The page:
Wednesday, May 10, 2017

Book Review: The Children of Men by P. D. James

The Children of Men by P. D. James

The year is 2021 and for the past 25 years, no children have been born. That last year's children are called the Omegas; they, like their elders, are sterile. The cause isn't quite certain but the results are devastating. Humanity faces its own mortality as a race. In England, they've fallen into a totalitarian regime led by the Warden of England and his council of advisors (four other people). The Warden's cousin, Theo Faron, is an Oxford professor who spends his time teaching courses on the Victorian era to adults who need a distraction. He himself needs distractions, especially from the memories of his dead daughter (whom he accidentally killed) and of his wife whom he never really loved. He's too clever for his own good, part of why he is such a damaged and isolated person. He, like the culture around him, wallows in self-pity and can't see a way out.

Then he mets Julian, a young-ish woman who is part of a group that wants to protest various atrocities that have sprung up since Omega year: (1) the Isle of Man is a prison colony with no order or direction--the inmates are running the asylum into the ground; (2) a death-with-dignity movement called Quietus has been coercing people to die early; (3) the Sojourners are immigrants from other countries who are effectively slave labor to the wealthy English economy and are treated like slaves; and so on. Julian's group wants Theo to approach the Warden with their demands for treating people, even foreigners and criminals, with dignity and respect. He knows they don't have a chance but he agrees to meet his cousin (who he hasn't seen in years) mostly because he's falling for Julian. Of course the Warden is uninterested in change but will Theo change in the process of helping Julian's group?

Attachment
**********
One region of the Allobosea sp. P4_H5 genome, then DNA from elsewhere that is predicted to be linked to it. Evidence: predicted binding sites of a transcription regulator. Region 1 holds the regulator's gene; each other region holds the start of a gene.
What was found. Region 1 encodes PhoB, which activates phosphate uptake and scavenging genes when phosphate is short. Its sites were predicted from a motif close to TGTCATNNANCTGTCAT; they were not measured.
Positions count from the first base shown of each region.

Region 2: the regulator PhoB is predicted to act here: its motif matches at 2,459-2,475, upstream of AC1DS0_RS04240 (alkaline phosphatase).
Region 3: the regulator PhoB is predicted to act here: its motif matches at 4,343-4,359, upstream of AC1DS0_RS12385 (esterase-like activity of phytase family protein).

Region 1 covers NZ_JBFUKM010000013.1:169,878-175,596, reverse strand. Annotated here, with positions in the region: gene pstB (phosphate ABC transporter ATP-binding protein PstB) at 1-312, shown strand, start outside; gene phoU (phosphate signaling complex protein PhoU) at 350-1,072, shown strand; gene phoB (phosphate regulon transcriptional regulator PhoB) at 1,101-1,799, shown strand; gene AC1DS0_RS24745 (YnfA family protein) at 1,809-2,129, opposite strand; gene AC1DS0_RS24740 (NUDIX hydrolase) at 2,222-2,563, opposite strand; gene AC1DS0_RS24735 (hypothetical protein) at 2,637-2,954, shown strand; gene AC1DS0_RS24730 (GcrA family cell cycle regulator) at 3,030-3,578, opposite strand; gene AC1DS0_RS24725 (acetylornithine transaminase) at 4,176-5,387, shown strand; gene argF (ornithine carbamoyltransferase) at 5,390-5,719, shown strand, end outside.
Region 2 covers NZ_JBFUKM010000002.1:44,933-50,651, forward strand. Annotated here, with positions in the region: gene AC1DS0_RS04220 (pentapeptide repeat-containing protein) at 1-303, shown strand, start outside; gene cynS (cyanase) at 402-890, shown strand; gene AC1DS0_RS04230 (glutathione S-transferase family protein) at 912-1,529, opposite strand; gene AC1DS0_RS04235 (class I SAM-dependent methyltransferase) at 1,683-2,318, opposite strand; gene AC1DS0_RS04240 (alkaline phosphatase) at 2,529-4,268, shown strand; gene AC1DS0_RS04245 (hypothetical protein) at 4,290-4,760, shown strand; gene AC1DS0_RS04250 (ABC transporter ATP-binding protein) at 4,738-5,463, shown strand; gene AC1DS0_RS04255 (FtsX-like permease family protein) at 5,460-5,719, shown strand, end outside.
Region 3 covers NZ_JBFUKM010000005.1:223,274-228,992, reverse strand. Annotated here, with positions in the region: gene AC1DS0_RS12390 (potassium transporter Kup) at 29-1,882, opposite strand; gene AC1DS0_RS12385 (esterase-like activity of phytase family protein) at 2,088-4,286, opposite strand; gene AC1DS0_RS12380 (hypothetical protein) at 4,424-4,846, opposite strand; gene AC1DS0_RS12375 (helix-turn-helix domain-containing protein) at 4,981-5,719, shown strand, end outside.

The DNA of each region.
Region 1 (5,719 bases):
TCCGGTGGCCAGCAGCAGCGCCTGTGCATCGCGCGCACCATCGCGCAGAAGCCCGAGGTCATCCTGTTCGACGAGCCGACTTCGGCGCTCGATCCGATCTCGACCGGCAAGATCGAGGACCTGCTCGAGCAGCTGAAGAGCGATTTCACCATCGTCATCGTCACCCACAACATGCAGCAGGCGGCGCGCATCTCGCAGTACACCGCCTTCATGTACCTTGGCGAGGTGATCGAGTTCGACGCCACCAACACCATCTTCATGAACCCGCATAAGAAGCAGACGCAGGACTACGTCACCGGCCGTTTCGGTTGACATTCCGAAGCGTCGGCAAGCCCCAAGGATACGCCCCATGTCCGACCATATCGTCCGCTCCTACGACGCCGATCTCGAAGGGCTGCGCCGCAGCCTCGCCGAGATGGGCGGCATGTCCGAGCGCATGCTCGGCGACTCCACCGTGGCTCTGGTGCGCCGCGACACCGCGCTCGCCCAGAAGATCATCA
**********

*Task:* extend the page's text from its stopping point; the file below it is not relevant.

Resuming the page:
The book does an amazing job of both describing the world situation and developing the characters. The implications of a non-reproductive world have been thought out and presented believably. Countries jealously search for a medical answer to the problem and debate over how and if they would share a solution. State-sponsored pornography is readily available but people have lost interest in sex. Substitutes for offspring are baby dolls with varying degrees of realism. Also, people throw parties when a pet dog or cat gives birth. Even with a wealth of detail, the characters aren't lost in the world-building. Theo's journey from narcissism and depression is credible and captivating. The other characters, while secondary to him, are still well developed and interesting. The ending is surprisingly Christian in tone and content, which I found delightful and comforting.

Highly recommended.

No comments:

Post a Comment